Grammar is a field of linguistics that involves all the various things that make up the rules of language. Subfields of linguistics that are considered a part of this field include syntax, phonetics, morphology, and semantics. Grammar is also used as a term to refer to the prescriptive rules of a given language, which may change over time or be open to debate.
This topic is often divided into two common broad categories: descriptive and prescriptive. Both views are in wide use, although in general, linguists tend towards a descriptive approach to grammar, while people teaching a specific language — such as English — might tend towards a more prescriptive approach. Usually, there is a bit of give and take in any approach, with a prescriptivist being at least somewhat descriptive, and a descriptivist having some prescriptivist tendencies.
A descriptive approach tries to look at the grammar of any spoken language or dialect as it actually exists, judging whether a sentence is grammatical or not based on the rules of the speech group in which it is spoken, rather than another, arbitrary set of rules. For example, in many speech communities, a sentence such as "He done got thrown off the horse," would be entirely grammatical, and an entire set of language rules can be deduced that explain why that formation is grammatical. In another speech community, however, this sentence might be considered ungrammatical, while a version such as "Him isa throwned offa horse," would be the grammatical version. In yet another speech community, both would be considered ungrammatical, with only a version such as "He was thrown off of the horse," being considered acceptable.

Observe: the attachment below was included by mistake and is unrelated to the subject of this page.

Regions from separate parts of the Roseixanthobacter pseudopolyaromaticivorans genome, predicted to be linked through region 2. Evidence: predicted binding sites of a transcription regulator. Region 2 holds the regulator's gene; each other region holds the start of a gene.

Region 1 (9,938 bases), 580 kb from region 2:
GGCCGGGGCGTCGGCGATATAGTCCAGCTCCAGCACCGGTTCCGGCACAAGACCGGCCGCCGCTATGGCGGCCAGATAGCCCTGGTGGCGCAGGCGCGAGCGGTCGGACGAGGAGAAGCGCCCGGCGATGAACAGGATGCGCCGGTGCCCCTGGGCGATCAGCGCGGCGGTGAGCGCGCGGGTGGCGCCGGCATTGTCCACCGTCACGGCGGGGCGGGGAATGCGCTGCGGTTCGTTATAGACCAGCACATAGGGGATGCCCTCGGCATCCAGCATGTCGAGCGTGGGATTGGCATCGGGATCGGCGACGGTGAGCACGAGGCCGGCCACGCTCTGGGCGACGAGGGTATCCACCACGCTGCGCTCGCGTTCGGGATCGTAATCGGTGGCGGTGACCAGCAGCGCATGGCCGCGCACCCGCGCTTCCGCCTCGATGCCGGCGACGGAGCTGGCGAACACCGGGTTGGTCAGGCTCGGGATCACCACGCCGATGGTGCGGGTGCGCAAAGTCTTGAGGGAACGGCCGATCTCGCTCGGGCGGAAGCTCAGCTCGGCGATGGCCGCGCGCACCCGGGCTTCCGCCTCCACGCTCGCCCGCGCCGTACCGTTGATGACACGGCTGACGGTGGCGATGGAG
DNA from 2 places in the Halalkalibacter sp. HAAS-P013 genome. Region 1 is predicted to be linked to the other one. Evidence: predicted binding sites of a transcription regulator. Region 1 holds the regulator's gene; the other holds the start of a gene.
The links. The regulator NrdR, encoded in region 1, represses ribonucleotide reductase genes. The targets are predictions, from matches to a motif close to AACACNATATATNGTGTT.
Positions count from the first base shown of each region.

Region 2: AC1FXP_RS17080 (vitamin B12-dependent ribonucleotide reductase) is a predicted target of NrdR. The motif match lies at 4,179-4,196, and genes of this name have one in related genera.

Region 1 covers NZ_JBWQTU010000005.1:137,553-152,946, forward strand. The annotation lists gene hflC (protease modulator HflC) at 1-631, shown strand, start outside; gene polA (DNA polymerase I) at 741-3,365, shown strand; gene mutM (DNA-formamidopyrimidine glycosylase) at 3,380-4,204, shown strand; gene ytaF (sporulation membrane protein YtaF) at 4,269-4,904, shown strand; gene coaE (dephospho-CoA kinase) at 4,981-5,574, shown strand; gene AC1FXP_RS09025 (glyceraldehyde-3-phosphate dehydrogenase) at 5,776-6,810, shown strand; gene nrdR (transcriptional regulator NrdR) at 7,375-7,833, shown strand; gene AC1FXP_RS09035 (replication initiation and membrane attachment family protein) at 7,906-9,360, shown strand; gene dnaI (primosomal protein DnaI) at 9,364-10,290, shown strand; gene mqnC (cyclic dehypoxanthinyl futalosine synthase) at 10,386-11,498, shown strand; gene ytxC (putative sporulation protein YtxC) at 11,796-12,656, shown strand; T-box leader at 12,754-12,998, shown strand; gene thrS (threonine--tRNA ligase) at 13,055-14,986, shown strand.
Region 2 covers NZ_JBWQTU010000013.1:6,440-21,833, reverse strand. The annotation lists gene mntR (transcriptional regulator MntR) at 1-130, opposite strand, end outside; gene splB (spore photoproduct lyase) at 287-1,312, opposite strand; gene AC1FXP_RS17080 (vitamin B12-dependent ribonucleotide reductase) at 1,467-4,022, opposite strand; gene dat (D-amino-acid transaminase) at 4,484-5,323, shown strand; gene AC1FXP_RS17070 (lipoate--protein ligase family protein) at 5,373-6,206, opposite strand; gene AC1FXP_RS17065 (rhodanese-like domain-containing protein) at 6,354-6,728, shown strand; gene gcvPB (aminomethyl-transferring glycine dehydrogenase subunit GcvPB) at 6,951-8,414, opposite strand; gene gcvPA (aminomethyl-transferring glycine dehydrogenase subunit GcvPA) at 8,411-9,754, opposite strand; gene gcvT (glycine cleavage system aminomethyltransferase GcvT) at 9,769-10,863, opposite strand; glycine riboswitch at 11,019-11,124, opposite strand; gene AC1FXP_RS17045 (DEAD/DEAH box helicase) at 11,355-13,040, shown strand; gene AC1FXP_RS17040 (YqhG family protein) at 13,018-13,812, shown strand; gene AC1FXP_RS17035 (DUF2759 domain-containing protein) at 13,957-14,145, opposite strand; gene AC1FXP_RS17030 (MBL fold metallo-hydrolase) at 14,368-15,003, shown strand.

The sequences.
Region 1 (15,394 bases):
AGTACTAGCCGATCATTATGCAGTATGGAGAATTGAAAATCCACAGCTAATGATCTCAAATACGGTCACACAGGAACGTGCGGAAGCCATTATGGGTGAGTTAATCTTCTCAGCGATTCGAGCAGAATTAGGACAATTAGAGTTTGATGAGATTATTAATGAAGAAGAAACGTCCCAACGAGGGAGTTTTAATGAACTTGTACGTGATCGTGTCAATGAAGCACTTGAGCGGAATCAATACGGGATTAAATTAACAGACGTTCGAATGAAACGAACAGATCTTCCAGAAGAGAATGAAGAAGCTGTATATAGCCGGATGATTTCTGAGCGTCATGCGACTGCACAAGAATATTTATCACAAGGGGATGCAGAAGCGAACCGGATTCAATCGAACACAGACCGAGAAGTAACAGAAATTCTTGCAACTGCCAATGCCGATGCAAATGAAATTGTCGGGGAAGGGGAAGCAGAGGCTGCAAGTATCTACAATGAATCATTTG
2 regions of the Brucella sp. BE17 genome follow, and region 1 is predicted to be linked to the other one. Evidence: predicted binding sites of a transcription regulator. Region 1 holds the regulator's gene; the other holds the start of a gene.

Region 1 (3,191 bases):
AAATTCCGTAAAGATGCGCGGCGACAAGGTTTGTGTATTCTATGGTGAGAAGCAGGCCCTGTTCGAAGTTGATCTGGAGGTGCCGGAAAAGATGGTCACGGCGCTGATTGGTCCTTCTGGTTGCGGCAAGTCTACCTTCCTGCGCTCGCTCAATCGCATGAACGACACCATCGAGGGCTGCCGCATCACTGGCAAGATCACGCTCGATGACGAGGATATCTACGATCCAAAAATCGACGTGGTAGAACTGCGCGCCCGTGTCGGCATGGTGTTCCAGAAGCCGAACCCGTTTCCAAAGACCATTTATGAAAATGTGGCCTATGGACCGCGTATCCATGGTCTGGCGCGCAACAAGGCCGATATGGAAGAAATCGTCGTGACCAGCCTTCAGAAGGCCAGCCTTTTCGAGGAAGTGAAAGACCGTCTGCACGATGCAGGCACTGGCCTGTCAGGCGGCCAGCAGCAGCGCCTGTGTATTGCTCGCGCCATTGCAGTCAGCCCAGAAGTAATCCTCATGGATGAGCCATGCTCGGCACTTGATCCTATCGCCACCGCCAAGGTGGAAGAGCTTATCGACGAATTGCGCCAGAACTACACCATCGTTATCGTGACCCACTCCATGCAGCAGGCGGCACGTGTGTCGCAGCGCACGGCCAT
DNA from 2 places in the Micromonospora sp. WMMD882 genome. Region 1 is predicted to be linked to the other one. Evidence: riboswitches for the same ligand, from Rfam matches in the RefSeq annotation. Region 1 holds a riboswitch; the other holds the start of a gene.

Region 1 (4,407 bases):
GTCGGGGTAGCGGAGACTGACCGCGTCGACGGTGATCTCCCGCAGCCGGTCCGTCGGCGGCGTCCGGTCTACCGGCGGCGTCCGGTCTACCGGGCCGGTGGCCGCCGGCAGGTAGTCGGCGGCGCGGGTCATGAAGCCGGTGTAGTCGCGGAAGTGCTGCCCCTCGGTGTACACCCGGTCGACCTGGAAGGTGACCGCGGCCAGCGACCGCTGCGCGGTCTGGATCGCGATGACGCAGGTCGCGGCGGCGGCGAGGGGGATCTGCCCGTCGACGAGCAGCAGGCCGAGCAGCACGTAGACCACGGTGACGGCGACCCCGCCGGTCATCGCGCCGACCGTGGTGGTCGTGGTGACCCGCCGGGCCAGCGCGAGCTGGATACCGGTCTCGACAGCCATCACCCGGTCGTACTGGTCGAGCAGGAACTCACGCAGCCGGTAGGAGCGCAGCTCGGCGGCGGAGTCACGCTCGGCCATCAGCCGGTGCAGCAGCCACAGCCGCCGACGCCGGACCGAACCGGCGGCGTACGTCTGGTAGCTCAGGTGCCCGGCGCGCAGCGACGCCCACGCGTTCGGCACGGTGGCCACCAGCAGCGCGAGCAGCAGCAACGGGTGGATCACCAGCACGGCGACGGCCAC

A prescriptive grammar looks at the norms of speech as given by authoritative sources, such as an upper-class or academic subculture, and creates strict rules by which all speech within that language must abide to be considered grammatical. Few linguists take a prescriptive approach in the modern age, preferring to describe language as it exists in a given speech community. Many teachers, grammar mavens, and pedagogues in general still have a prescriptive approach, however, holding to standardized rules as being the only proper way to speak.
In some cases, a prescriptive approach is also used in teaching a language to non-native speakers. When teaching English, for example, it can be useful to employ a "standard" form of English as a baseline to teach from, to help reduce confusion among students. Once the language has been acquired, of course, a less-prescriptive approach will necessarily take over, as the non-native speaker learns regional rules and new dialects that may not conform to the version that he or she originally learned.